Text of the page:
There is evidence that the complainant suffered some injury to her jaw and she complained of a soreness in the vicinity of her ribs. This condition, according to her own testimony, resulted from the violent physical treatment that she received from the three boys. This fact is further established by the testimony of the boys. The prosecutrix furnishes the only testimony of the actual act of rape.

The testimony of the prosecutrix is of such sordid nature that a detailed account will serve no good purpose. It is suffice to say that the prosecutrix' narration of the rape is inherently improbable and incredible and does not meet the test of common sense.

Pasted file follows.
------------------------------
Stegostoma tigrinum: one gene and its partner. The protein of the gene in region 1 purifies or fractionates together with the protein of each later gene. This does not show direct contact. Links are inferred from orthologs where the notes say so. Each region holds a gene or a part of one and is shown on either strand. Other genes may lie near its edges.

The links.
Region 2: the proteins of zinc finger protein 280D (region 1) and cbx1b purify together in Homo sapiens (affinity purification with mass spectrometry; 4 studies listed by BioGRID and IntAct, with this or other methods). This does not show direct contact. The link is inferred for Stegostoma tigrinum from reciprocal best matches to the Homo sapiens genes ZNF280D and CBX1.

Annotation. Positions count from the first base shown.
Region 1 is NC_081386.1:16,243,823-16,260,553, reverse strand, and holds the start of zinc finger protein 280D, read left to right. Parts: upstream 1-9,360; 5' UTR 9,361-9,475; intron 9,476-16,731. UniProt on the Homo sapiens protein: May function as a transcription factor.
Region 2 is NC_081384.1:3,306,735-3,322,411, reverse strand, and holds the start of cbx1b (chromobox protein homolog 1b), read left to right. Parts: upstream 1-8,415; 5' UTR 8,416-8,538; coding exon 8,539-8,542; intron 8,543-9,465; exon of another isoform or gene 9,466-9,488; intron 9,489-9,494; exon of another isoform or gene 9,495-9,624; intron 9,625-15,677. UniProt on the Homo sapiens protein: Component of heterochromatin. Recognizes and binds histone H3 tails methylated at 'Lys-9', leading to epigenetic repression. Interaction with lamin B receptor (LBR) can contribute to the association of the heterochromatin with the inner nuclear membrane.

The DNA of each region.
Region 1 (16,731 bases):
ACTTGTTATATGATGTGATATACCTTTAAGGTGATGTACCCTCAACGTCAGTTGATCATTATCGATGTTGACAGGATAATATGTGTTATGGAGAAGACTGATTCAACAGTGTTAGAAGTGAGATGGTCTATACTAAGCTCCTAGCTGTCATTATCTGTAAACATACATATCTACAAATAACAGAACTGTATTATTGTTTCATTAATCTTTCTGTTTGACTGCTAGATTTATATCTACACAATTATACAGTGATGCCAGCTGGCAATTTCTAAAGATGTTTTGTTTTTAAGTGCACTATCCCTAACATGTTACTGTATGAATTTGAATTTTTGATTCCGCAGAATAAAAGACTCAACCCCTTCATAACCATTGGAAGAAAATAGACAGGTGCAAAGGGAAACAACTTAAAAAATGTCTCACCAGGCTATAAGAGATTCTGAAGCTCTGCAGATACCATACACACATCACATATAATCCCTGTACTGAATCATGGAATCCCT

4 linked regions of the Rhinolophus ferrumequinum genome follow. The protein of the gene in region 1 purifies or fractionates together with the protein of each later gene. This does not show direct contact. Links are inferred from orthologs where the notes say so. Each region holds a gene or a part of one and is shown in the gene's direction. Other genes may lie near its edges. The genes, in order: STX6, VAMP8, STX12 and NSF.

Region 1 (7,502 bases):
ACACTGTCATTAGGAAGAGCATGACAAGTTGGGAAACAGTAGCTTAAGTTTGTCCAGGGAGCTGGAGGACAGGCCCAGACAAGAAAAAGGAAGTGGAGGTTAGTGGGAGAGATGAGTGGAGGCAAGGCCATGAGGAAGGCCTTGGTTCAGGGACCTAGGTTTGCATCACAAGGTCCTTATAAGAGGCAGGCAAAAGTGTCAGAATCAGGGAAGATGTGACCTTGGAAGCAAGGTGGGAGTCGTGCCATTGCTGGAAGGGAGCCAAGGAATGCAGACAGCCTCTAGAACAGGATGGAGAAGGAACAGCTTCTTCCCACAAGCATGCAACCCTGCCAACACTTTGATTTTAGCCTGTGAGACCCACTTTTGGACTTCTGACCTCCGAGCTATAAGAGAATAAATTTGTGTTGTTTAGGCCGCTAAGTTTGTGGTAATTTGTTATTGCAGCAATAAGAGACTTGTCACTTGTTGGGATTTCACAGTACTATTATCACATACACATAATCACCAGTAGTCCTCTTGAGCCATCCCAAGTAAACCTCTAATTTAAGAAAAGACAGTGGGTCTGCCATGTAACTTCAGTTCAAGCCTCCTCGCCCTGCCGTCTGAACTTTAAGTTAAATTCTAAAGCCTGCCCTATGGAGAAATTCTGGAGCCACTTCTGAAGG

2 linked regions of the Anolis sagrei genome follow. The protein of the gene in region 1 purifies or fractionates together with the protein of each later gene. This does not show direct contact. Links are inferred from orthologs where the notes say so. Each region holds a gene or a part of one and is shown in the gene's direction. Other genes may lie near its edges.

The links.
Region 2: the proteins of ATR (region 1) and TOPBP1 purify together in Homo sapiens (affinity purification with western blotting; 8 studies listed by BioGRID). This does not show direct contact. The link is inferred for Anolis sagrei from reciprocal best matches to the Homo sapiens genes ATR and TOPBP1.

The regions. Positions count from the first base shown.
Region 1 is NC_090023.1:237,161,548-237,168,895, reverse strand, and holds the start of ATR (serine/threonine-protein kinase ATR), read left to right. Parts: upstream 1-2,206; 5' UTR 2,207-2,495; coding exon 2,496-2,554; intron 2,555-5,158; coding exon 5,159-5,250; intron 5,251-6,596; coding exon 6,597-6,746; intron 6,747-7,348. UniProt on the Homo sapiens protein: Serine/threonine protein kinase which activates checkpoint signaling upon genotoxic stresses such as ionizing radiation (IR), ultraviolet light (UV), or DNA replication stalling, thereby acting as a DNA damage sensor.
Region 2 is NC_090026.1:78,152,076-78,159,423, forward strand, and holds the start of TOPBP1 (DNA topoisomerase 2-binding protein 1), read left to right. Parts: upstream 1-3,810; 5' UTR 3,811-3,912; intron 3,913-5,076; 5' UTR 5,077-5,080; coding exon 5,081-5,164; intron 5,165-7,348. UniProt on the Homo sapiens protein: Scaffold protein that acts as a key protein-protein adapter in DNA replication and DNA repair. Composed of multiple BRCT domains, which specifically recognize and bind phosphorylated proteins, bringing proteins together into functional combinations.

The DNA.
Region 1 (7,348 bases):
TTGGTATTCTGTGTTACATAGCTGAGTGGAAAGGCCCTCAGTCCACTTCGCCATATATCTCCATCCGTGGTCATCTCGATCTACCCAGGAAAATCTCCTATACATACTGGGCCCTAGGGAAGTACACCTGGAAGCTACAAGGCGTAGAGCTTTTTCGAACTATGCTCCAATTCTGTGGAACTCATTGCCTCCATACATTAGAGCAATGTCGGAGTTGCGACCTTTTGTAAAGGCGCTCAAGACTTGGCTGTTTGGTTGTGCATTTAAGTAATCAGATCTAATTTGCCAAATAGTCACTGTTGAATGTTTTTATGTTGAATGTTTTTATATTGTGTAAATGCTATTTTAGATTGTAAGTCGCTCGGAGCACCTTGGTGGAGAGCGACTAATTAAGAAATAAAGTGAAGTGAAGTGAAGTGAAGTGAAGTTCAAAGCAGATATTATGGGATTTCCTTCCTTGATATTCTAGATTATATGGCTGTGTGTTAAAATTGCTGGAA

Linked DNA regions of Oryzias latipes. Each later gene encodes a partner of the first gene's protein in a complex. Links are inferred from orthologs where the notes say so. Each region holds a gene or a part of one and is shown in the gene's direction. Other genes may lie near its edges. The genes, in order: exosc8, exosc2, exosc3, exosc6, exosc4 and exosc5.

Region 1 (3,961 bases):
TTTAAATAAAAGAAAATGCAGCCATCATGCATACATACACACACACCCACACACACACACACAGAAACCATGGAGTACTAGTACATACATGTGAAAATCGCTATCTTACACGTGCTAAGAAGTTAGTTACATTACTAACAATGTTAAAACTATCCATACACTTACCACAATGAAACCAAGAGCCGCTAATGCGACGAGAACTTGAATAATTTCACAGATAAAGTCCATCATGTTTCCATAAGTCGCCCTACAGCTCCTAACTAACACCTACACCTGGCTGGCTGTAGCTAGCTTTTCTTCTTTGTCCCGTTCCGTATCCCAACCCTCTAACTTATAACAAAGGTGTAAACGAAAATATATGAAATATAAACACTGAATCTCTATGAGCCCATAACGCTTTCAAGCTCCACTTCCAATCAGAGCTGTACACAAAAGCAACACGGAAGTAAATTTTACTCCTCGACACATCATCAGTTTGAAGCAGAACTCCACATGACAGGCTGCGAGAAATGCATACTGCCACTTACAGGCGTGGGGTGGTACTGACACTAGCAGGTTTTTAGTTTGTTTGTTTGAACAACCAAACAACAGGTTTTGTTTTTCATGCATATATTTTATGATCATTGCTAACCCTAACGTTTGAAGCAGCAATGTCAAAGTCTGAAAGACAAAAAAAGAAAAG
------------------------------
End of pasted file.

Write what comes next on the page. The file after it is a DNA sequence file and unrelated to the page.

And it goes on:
Terry v. State, 98 Tex.Cr.R. 540, 266 S.W. 511:

"The question at issue in the present case is whether there was carnal knowledge of the prosecutrix by the appellant without her consent. Upon such an issue experience demonstrates that the evidence of the prosecutrix demands careful scrutiny * * *. The absence of visible evidence of injury to the prosecutrix by her alleged assailant or the spoiling or disarray of her garments are of probative value * * *."

See 44 Am.Jur., Page 968, Sec. 104; 60 A.L.R. 1131.